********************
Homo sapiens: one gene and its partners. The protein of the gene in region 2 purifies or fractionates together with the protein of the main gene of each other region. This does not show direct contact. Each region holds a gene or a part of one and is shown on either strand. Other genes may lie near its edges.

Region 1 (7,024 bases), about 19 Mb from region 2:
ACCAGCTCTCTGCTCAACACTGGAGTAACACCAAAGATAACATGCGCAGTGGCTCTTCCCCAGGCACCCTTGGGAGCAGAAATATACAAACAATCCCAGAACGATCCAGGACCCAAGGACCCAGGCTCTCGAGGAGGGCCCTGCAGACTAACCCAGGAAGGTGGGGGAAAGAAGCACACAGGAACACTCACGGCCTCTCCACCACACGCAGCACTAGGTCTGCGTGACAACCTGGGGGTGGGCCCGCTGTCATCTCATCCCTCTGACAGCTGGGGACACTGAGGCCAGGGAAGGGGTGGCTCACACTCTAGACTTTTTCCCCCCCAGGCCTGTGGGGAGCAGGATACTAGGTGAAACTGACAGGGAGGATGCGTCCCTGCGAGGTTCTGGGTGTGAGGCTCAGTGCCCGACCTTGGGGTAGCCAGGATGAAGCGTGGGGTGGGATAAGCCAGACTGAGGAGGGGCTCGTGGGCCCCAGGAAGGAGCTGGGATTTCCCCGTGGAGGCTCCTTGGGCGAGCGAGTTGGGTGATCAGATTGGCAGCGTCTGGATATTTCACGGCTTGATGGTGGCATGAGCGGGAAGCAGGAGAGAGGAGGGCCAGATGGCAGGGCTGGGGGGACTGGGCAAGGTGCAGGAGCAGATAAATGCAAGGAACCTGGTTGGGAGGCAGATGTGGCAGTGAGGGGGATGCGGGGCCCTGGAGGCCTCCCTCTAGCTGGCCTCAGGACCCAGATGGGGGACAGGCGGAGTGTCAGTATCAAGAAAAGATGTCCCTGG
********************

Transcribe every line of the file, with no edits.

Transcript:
Homo sapiens: one gene and its partners. The protein of the gene in region 2 purifies or fractionates together with the protein of the main gene of each other region. This does not show direct contact. Each region holds a gene or a part of one and is shown on either strand. Other genes may lie near its edges.

Region 1 (7,024 bases), about 19 Mb from region 2:
ACCAGCTCTCTGCTCAACACTGGAGTAACACCAAAGATAACATGCGCAGTGGCTCTTCCCCAGGCACCCTTGGGAGCAGAAATATACAAACAATCCCAGAACGATCCAGGACCCAAGGACCCAGGCTCTCGAGGAGGGCCCTGCAGACTAACCCAGGAAGGTGGGGGAAAGAAGCACACAGGAACACTCACGGCCTCTCCACCACACGCAGCACTAGGTCTGCGTGACAACCTGGGGGTGGGCCCGCTGTCATCTCATCCCTCTGACAGCTGGGGACACTGAGGCCAGGGAAGGGGTGGCTCACACTCTAGACTTTTTCCCCCCCAGGCCTGTGGGGAGCAGGATACTAGGTGAAACTGACAGGGAGGATGCGTCCCTGCGAGGTTCTGGGTGTGAGGCTCAGTGCCCGACCTTGGGGTAGCCAGGATGAAGCGTGGGGTGGGATAAGCCAGACTGAGGAGGGGCTCGTGGGCCCCAGGAAGGAGCTGGGATTTCCCCGTGGAGGCTCCTTGGGCGAGCGAGTTGGGTGATCAGATTGGCAGCGTCTGGATATTTCACGGCTTGATGGTGGCATGAGCGGGAAGCAGGAGAGAGGAGGGCCAGATGGCAGGGCTGGGGGGACTGGGCAAGGTGCAGGAGCAGATAAATGCAAGGAACCTGGTTGGGAGGCAGATGTGGCAGTGAGGGGGATGCGGGGCCCTGGAGGCCTCCCTCTAGCTGGCCTCAGGACCCAGATGGGGGACAGGCGGAGTGTCAGTATCAAGAAAAGATGTCCCTGG